Thursday, November 27, 2008

Does paternal investment increase child IQ?

The latest issue of Evolution and Human Behavior has an article on paternal investment and IQ. Using a longitudinal dataset of children born in Britain in 1958, Nettle (2008) found a significant positive correlation between a child’s IQ at age 11 and the father’s degree of family involvement. The less a father cared for his offspring, the less intelligent they were. Nettle concluded that paternal investment affects childhood IQ.

Now, correlation is not causation. It can be shown, for instance, that Presbyterian ministers in Boston have earnings that significantly correlate over time with the price of rum in Havana. But that doesn’t mean they’ve been dabbling in the rum trade. It simply means there’s a common causal factor, in this case the North American business cycle.

Similarly, a common cause may explain the correlation between low investment by fathers and low intelligence in their children. Deadbeat dads tend to be more present-oriented and probably less intelligent. Since intelligence has a large heritable component, their children would be less intelligent on average.

In all fairness, the Nettle study did control for social class, which in turn partially controls for time preference (i.e., whether the fathers were present-oriented or future-oriented). Specifically, the fathers were coded in terms of five occupational categories: professional, managerial and technical, skilled, partly skilled, and unskilled. I doubt, though, that this factor would have accounted for most variability in time preference. Even within the British working class, there is considerable variation, notably by religion and ethnicity, in the respective weighting that people give to present impulses versus future obligations.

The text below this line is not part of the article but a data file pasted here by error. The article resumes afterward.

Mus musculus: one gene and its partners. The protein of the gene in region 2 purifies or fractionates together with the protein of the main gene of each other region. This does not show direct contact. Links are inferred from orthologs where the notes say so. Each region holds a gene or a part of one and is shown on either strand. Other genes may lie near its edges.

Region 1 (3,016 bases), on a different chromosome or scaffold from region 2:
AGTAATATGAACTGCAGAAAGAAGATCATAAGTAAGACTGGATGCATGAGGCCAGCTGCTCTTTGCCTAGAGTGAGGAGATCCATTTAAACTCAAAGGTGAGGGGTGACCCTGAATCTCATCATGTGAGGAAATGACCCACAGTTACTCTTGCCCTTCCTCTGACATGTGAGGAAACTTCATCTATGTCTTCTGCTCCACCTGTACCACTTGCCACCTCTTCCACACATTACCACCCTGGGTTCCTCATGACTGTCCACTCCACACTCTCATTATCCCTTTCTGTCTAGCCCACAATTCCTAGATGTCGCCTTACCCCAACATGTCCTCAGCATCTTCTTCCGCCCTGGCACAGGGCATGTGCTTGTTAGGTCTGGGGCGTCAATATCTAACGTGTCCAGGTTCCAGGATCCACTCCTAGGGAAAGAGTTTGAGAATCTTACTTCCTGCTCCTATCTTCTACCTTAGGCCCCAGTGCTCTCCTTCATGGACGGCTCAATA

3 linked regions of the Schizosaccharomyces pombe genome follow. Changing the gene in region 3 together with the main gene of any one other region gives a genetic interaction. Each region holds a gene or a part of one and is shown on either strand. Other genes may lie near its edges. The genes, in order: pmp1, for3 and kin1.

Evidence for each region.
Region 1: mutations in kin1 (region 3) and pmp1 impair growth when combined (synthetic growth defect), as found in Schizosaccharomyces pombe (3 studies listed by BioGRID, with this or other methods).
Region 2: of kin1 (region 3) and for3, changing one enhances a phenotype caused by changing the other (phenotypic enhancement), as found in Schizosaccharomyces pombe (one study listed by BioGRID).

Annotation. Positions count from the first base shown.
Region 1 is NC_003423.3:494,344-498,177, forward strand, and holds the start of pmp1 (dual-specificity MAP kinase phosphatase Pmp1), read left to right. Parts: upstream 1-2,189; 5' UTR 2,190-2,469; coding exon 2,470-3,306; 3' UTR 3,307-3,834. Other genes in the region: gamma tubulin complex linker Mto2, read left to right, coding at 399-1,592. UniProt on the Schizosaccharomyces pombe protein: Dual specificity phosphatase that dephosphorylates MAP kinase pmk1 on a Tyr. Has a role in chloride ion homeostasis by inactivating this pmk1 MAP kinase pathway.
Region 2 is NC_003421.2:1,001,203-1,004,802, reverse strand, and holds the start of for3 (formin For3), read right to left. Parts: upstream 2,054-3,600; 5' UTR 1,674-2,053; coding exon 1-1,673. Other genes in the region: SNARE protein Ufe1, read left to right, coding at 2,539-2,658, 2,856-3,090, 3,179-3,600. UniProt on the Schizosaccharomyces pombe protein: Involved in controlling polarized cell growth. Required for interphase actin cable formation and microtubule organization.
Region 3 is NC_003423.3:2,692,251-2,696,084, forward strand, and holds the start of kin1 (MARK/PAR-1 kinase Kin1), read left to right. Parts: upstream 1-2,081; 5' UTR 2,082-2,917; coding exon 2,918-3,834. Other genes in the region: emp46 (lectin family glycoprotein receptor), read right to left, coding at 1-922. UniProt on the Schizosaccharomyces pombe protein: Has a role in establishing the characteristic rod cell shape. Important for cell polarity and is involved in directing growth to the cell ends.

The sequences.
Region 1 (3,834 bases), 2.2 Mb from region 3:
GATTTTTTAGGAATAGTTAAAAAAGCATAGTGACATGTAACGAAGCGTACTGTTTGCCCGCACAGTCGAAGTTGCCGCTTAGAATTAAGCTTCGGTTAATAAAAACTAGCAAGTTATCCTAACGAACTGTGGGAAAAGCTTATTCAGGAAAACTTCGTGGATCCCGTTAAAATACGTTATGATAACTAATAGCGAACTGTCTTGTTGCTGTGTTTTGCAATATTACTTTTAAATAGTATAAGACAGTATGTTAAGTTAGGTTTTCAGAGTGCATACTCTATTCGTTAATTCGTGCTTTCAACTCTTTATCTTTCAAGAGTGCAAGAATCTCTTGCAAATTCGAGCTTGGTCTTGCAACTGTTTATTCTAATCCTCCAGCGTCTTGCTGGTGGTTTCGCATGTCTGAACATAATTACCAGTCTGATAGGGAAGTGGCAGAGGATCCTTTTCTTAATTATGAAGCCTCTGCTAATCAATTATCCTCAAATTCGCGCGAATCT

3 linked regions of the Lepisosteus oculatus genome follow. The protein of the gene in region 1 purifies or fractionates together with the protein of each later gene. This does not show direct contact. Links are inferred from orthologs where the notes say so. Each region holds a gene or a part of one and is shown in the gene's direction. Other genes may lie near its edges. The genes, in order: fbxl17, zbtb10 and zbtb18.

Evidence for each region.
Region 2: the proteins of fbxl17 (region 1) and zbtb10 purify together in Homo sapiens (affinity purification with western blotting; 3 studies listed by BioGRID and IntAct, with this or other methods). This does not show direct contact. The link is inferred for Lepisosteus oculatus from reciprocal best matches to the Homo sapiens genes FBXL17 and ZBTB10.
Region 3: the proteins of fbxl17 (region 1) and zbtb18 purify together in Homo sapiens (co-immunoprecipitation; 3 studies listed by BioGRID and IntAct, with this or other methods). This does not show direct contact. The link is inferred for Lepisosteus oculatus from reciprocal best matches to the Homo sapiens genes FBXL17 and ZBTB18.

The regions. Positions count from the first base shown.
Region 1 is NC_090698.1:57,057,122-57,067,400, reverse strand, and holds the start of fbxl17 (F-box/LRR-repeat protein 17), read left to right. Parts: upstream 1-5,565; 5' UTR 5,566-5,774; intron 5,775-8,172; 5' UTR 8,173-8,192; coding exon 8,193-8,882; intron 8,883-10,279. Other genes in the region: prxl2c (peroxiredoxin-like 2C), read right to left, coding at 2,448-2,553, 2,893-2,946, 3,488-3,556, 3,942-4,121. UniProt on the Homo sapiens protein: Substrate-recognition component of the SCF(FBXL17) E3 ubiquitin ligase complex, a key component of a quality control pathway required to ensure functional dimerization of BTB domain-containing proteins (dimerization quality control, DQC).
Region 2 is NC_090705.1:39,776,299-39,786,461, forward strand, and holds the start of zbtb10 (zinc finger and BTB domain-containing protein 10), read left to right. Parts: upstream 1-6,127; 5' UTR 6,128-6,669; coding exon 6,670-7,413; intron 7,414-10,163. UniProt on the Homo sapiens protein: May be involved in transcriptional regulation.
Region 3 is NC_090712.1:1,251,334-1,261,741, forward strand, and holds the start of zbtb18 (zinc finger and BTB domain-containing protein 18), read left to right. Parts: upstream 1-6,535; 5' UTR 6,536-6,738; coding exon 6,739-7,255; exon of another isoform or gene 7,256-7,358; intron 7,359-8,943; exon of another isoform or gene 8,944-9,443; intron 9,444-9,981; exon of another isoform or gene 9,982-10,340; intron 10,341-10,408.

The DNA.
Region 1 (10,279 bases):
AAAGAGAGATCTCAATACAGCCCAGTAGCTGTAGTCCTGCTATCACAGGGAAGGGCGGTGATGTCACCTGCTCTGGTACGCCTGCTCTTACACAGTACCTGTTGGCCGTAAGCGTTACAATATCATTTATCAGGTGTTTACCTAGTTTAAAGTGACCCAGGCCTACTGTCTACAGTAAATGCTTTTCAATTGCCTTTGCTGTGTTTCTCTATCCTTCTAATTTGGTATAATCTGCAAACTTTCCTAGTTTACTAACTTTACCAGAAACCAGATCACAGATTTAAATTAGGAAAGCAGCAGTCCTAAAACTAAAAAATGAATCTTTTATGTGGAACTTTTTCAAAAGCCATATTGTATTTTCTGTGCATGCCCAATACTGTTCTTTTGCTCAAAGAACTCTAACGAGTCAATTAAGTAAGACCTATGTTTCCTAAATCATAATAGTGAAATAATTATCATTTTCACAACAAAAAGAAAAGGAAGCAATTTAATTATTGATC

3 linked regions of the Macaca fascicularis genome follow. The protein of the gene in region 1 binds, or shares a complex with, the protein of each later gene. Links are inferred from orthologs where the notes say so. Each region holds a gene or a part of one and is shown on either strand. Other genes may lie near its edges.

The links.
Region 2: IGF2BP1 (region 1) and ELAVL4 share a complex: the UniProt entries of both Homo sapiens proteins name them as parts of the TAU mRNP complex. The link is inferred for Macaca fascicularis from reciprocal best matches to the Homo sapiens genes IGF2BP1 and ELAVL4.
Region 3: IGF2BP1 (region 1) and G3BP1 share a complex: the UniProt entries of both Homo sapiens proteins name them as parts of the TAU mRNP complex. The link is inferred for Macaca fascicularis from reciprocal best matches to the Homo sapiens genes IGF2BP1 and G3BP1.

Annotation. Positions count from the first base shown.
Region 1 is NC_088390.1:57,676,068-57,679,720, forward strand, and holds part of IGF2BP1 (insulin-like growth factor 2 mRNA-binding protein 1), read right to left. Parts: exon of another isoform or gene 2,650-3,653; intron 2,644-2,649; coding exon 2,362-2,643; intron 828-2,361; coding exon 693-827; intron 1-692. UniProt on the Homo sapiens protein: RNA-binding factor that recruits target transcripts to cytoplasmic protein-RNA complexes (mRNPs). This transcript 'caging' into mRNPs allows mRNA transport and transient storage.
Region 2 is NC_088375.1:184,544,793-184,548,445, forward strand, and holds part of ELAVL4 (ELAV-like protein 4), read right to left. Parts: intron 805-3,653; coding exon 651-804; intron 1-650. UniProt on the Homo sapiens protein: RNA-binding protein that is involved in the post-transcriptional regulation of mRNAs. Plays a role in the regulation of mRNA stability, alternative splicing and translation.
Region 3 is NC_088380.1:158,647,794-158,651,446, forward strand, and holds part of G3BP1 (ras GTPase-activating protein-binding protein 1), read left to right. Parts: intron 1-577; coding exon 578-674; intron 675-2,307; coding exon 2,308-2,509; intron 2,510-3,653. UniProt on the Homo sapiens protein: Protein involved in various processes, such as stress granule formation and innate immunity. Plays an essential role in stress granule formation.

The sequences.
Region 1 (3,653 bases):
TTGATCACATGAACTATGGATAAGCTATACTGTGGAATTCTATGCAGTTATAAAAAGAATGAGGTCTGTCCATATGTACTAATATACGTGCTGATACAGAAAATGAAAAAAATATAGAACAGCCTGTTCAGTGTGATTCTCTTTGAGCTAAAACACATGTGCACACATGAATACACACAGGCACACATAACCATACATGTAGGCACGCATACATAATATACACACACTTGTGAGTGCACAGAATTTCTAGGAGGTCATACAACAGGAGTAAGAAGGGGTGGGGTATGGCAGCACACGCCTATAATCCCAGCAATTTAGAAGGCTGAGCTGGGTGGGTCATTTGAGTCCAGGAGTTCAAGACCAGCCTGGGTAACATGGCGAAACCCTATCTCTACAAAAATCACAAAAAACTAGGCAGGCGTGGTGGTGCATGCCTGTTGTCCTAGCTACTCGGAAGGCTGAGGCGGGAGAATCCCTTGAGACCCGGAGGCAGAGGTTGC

Nettle, D. (2008). Why do some dads get more involved than others? Evidence from a large British cohort. Evolution and Human Behavior, 29, 416-423.


Anonymous said...

If a deadbeat dad had spent extra time with his children doing so might not have improved their IQ.

Perhaps his children have less potential improvement from being read to ect. And of course the tendency to have large families might mean the children would be spending time with each other compensating for their lesser share of their fathers total time available.

A high investment dad might be getting a bigger return on his time as the child might have a potential to recieve IQ improvement from paternal association far beyond the low cut off point (where additional parental investment ceased to be cost effective) of the lower class children.

A good way of finding out would be to discover if the children of lower class parents who were given to adoptive parents of the professional/managerial class benefited (inasmuch as they gained IQ points over expectations) more than the children of even one professional/managerial parent* who were adopted into lower class families had their IQs lowered .

I've read that adoption authorities have a policy of placing children of one or more relatively higher socio-economic status parents with adoptive parents of a similarly high SES.

*I don't imagine that many children of two professional class people come up for adoption.

Anonymous said...

As a parent who spent hours reading to his kids, I long ago concluded that their love of reading was due to the genes I passed on to them rather than the reading I did for them.

However, the reading was rewarding.

Anonymous said...

Studies do seem to show that adopted children gain IQ from being brought up in a middle class home. I wonder if the adoption authorities may be able to recognise the more able lower class child at a very early age and prefer to match them with the best homes that are available.

Anonymous said...

The adoption studies I've seen indicate that a middle-class family environment does boost the intellectual performance of adopted children during childhood and adolescence. This effect, however, tends to 'wash out' over time and is usually gone by the end of adolescence.

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